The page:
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Christopher Loveluck's study explores the transformation of Northwest Europe (primarily Britain, France and Belgium) from the era of the first post-Roman 'European Union' under the Carolingian Frankish kings to the so-called 'feudal' age, between c.AD 600 and 1150. During these centuries radical changes occurred in the organisation of the rural world. Towns and complex communities of artisans and merchant-traders emerged and networks of contact between northern Europe, the Mediterranean, and the Middle and Far East were redefined, with long-lasting consequences into the present day. Loveluck provides the most comprehensive comparative analysis of the rural and urban archaeological remains in this area for twenty-five years. Supported by evidence from architecture, relics, manuscript illuminations and texts, this book explains how the power and intentions of elites were confronted by the aspirations and actions of the diverse rural peasantry, artisans and merchants, producing both intended and unforeseen social changes.Read more
- The most comprehensive comparative analysis of archaeological remains in Northwest Europe for over twenty-five years
- Broad-ranging and interdisciplinary in approach with evidence taken from architecture, relics, manuscript illuminations and texts
- Revises traditional top-down models of social evolution by showing the importance of different social groups to social and economic change through alliance and competition
Reviews & endorsements
"… this book is an elegant step in the direction of a new history of this region during a formative era, and for its boldness and breadth it must be welcomed."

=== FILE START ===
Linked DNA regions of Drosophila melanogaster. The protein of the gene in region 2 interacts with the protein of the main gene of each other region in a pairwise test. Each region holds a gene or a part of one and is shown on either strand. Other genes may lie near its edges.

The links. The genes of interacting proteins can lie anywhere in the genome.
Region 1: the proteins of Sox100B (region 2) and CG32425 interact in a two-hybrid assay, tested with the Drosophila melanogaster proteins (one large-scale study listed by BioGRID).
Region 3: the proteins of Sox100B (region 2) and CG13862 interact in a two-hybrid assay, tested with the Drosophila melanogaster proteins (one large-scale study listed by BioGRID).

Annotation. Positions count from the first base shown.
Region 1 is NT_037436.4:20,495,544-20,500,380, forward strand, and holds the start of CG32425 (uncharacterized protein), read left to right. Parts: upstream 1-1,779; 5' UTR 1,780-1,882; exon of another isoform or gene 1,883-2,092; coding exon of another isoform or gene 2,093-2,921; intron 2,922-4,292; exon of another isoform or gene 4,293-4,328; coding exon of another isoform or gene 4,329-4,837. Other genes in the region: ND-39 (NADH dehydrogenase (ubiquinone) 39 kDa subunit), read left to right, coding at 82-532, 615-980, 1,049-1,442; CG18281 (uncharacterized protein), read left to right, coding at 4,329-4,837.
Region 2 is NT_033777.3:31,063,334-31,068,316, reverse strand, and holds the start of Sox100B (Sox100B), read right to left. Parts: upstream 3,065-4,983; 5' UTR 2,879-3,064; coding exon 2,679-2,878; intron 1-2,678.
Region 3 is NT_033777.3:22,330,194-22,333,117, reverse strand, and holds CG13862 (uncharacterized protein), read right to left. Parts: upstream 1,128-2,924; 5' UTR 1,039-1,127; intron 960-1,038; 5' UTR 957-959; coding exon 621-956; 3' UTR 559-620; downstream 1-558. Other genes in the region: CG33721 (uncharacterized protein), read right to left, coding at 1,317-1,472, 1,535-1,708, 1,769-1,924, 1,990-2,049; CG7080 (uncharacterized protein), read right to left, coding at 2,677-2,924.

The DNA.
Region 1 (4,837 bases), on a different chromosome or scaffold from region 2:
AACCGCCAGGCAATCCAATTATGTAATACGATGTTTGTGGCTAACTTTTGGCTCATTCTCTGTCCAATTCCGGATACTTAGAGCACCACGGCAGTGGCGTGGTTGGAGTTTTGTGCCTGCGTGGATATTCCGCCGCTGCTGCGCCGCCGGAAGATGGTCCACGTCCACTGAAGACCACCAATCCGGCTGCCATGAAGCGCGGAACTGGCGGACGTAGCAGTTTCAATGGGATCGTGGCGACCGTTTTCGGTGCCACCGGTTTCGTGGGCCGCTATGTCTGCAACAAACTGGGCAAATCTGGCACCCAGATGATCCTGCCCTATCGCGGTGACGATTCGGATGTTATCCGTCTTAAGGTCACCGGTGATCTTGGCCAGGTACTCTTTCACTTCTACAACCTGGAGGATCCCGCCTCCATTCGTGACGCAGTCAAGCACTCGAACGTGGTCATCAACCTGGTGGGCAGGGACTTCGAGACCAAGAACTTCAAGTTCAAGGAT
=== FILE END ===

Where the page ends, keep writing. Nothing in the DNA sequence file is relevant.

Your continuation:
Richard Hodges, AntiquitySee more reviews
"This important synthesis of material evidence for early medieval Europe delivers even more than its title promises … a major study that should be essential reading for students and researchers of the period."
Christopher Scull, The Archaeological Journal
"… this is an important book that provides a much-needed comparative overview that cuts across traditional temporal and national boundaries. It is extremely well written and presented, and should be essential reading for any early medieval archaeologist or historian."
Stephen Rippon, Medieval Archaeology
"This book is a rich storehouse [of data], marshalled within a comparative framework undertaken at 'inter-site, regional and supraregional levels', and providing an exploration of the 'mental templates' which governed aspirations and action at all levels of society in the early Middle Ages. The exploration thus enabled is a valuable, thought-provoking and thoroughly enjoyable journey."
Brian Ayers, History
"This is an excellent book. It is theoretically aware and critical in character but not densely speculative as a result; it lays out a mass of archaeological evidence. It provides us with an informative, clearly laid-out and appropriately commented survey of a substantial period within [a] considerable area of [northwest] Europe that has hitherto been far too obscure."
John Hines, Cardiff University
"Christopher Loveluck's magisterial survey of the emergence of medieval Europe from its origins in the fading Roman Empire is a solid contribution to the scholarship of the period."
Susan Oosthuizen, Landscape History
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- Date Published: April 2017
- format: Paperback
- isbn: 9781316648544
- length: 490 pages
- dimensions: 245 x 172 x 25 mm
- weight: 0.85kg
- contains: 45 b/w illus.
- availability: Available
Table of Contents
Part I. Context:
2. The social fabric of Northwest Europe, AD 600–1150: paradigms and perspectives
Part II. The Age of the Carolingians, c.AD 600–900:
3. Small farming communities of West Francia, AD 600–900
4. Larger farming communities, specialist producers and collectors in West Francia, AD 600–900
5. Farming communities of Anglo-Saxon England and the Atlantic fringes, AD 600–900
6. Expressions of leadership and models for emulation, AD 500–900
7. Conspicuous consumption and secular authority in the landscape, AD 650–900
8. Diocesan towns, AD 600–900
9. Ports and maritime-oriented societies, AD 600–900
Part III. From the Viking Age to Angevin Hegemony:
10. Transformations in architectures and settings of public power, AD 900–1150
11. The rural world, AD 900–1150: lifestyles of old and new aristocracies
12. The rural world, AD 900–1150: social mobility, landscape reorganisation and colonization
13. Major ports and merchant patricians as catalysts for social change, AD 900–1100
14. Towns as regional centres and urban diversity, AD 900–1150
15. Final conclusions.
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